Whether you’re a leader in the corporate world, your local community, or a tech startup, you know the pressure of having the answers. It’s what people expect, right?
While this is the pressure you might feel from community members, donors, stakeholders or investors, it’s not always what’s true. We’re human. We’re insecure, unsure and uncomfortable, no matter what our role might ask of us.
But these are most often the things we try to mask to appear more confident or competent, hoping others will trust us, invest in our ideas, or promote us. As a result, we’ve gotten more disconnected, keeping our true selves separate from who we are at work.
Entrepreneur Michael Brody-Waite is working to change that.
Brody-Waite is an entrepreneur, nonprofit leader and person in long-term recovery from addiction for more than 15 years. Having founded the recently acquired startup, InQuicker in 2010, he now leads the nonprofit Nashville Entrepreneur Center, where he mentors aspiring entrepreneurs looking to follow a similar pattern of success.
According to Brody-Waite, the same principles that saved his life from addiction have transformed his experience as a leader – principles like honesty, community and unconditional love, to name a few.
“These are the principles I learned when I entered recovery. And when I started to use them at work, I saw tremendous results,” he says.” But I wasn’t doing anything special, I was just doing what recovering addicts do.”
In an inspiring talk at TEDxNashville, Brody-Waite describes 3 principles that changed his life and leadership, urging all entrepreneurs and leaders to do the same.
He calls them the principles of inner success.
- Be rigorously authentic.
Weaknesses, faults, and fears included, he says, adding that these are topics rarely discussed by leaders. “At first, I thought my team wouldn’t trust me or feel confident in me as a leader if I talked about my weaknesses or insecurities. But instead, they all started doing the same thing, and it made our entire team more honest and accountable to each other,” he explains.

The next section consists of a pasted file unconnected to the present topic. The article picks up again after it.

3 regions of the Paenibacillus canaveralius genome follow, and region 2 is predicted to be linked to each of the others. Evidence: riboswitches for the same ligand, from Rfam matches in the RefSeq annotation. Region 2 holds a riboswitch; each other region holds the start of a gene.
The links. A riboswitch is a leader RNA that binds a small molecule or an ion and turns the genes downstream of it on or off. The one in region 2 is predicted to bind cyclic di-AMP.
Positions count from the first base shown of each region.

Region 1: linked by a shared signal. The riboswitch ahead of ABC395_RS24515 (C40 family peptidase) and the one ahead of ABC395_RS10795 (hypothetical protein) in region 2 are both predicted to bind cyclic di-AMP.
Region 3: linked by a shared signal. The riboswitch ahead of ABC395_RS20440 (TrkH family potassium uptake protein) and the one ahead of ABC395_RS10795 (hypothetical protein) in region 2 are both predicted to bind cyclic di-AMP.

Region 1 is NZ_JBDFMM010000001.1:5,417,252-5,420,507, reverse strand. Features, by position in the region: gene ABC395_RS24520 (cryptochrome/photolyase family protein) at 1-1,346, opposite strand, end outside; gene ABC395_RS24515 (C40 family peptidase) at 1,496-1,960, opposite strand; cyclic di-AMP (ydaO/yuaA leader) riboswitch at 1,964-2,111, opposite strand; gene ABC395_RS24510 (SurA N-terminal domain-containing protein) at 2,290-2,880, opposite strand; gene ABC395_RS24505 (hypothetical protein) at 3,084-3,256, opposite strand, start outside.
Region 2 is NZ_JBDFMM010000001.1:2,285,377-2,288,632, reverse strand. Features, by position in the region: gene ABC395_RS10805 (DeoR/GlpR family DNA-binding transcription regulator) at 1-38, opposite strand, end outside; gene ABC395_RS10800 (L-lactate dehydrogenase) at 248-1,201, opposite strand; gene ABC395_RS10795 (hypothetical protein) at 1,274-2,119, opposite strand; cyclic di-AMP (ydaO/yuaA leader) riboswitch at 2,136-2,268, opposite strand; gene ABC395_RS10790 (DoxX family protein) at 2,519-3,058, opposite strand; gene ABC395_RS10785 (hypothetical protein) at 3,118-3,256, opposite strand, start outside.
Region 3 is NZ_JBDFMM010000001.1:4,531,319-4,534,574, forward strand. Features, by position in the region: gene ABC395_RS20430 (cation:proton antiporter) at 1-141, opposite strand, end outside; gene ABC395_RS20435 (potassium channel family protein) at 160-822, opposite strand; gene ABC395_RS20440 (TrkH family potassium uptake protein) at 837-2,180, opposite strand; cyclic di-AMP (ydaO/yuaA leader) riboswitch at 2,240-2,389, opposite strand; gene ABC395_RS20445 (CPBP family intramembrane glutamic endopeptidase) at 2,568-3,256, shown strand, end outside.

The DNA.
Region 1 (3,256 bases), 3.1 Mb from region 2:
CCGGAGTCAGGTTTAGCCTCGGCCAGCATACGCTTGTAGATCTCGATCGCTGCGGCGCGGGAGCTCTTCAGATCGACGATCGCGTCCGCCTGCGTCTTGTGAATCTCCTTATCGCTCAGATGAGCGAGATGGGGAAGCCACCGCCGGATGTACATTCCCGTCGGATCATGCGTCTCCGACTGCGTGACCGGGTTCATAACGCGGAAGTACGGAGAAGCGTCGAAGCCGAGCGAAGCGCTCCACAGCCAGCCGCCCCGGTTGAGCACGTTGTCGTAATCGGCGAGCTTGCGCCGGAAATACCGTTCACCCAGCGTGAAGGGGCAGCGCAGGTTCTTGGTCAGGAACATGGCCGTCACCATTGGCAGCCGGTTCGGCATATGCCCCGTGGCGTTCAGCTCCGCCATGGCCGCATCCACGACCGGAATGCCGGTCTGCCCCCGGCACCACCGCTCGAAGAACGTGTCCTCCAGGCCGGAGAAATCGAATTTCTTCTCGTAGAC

He also adds that being honest with stakeholders usually led to greater trust, a risk that was always worth it.
- Surrender the outcome.
Leaders are accountable for results, which often causes pressure, anxiety and a desire for control. According to Brody-Waite, “You can’t always control the outcome, but you can control your side of the street.”
Giving up control can be nerve-wracking — and could feel like it’s against everything you know about leadership. But in Brody-Waite’s experience, it kept him focused on what he could control, while cutting out a false sense of control of everything else.
- Do uncomfortable work.
According to Brody-Waite, these principles aren’t easy. He also says that’s the point.
“So much of recovery is uncomfortable,” he says. “I’ve noticed that we as humans often won’t do positive things because they’re scary or uncomfortable. That choice can keep us from doing what is right. The idea of walking into a room full of addicts and admitting that I was an addict, too, used to give me dread in my stomach. But because I was honest, gave up control of the outcome and did uncomfortable work, I’m alive and I’m here now.”
Today, in addition to leading the Nashville Entrepreneur Center, Brody-Waite founded Leader Confidential, a venture he hopes will bring the principles of inner success to leaders and entrepreneurs through coaching and community-building workshops.
And while Brody-Waite’s commitment to transparency started in his recovery from addiction, he says that people who aren’t in recovery can find value in these principles, too.
“I had a unique incentive because my life was on the line,” he says. “But anyone can reap the same benefits I did. They just have to be willing to get honest and do something different than they have before.”
Brody-Waite believes these principles can change the way people live, lead and experience work — but it all starts with you, the leader, founder or entrepreneur.
“We have to be authentic. How many people are you in a personal relationship with, that if they weren’t authentic with you, you would still continue to trust, love and adore?” he says. “Human beings need human relationships. Everyone is craving human connection in a disconnected world. In a company, CEOs can level the playing field for everybody. If a CEO or leader is honest and humble about his or her weaknesses, it gives other people the opportunity to do the same.”
Follow me on Twitter (@tori_utley) or Facebook for the latest news and stories on social entrepreneurs and the organizations they create.